This article originally provided by The Charleston Gazette

March 21, 2007

Richie Robb and Carol Warren

Campaign cash: Public financing works in other states

Déjà vu hardly describes it. For the second year in a row, the Public Campaign Financing Act (SB118) was inexplicably killed in the Senate Finance Committee. Despite many specific promises to coalition members and even to other legislators, Sen. Walt Helmick has once again denied a committee vote on the bill.

Why are a few of our top Senate leaders so reluctant to try a more democratic election process? They have run unopposed in a number of races for decades, and the amount of campaign money that gravitates to their powerful positions has rendered any opposition virtually impossible to finance. Surely they are not afraid to run on their records against a contender who could run a viable, publicly financed campaign?

Evidence from the states of Maine and Arizona suggests they need not be wary. Incumbents have the name recognition and a record of public service that continues to attract voters in the majority of cases, even when publicly financed candidates oppose them. And if an incumbent chooses to run as a publicly financed candidate, the public seems to acknowledge and reward that. Only incumbent legislators with whom the public has reason to be displeased should feel any apprehension.

The legislators in Maine and Arizona seem as happy with the system as the voters. Eighty-three percent of Maine’s Senate and 77 percent of the House chose to run as publicly financed candidates in the 2004 election cycle. Legislators in that state say that running with public financing has become the norm. The number of publicly financed candidates elected in Arizona climbs during each election cycle as well.

And why would our Senate leaders choose to ignore the efforts of a coalition as broad and deep as the one supporting public campaign financing? The coalition includes the League of Women Voters, AARP, Citizen Action Group, the West Virginia Council of Churches, AFL-CIO, West Virginia Education Association and the West Virginia Chapter of the National Association of Social Workers, among others. Are the special-interest funders privately suggesting that legislators oppose the bill?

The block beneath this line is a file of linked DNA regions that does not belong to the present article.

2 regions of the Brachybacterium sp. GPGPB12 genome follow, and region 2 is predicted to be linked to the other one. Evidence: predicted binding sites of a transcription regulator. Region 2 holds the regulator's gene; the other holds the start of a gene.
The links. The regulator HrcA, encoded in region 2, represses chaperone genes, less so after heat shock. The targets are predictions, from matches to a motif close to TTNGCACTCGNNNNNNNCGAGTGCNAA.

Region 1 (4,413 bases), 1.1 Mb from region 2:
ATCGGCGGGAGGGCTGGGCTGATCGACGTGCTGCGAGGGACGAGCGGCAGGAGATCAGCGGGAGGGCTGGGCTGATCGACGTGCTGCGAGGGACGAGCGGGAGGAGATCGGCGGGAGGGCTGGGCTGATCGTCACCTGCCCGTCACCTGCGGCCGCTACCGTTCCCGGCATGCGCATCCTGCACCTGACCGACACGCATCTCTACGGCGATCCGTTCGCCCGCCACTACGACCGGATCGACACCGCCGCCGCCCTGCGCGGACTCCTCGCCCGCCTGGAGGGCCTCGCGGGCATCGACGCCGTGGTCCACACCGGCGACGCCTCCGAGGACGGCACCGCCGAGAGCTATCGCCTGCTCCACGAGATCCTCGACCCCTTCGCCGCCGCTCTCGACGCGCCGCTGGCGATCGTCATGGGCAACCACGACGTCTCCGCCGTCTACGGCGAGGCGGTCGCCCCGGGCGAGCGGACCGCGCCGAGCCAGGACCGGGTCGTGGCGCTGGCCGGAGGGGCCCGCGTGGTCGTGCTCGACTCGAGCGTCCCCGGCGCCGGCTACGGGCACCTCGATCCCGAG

The experiences of Maine and Arizona also show that public financing increases not only the number and diversity of candidates for office, but also increases citizen involvement. Under the current proposal, West Virginia candidates could not qualify for public financing without collecting between one and four hundred small, $5 contributions from registered voters in their district. These voters become part of the process, and are more likely to become educated about the issues facing the Legislature.

Less than 1 percent of West Virginians contributed to any candidate’s political campaign during the 2004 election cycle. Yet it is common knowledge that more money is spent on campaigns every election cycle. If the money to finance those campaigns is not coming from citizen supporters, where is it coming from? Who is it coming from?

Having candidates who are out knocking on doors, seeking support, and talking with constituents about their concerns can only help the democratic process and re-engage West Virginians. Public participation is the key to healthy democracy. We hope to encourage our legislative leaders to be more open to increasing that participation through public financing of elections by time for the 2008 legislative session.

Robb is mayor of South Charleston. Warren is with Citizens for Clean Elections.


Voter-Owned Elections

Citizens for Clean Elections P.O. Box 6753 Huntington, WV 25773-6753 304-522-0246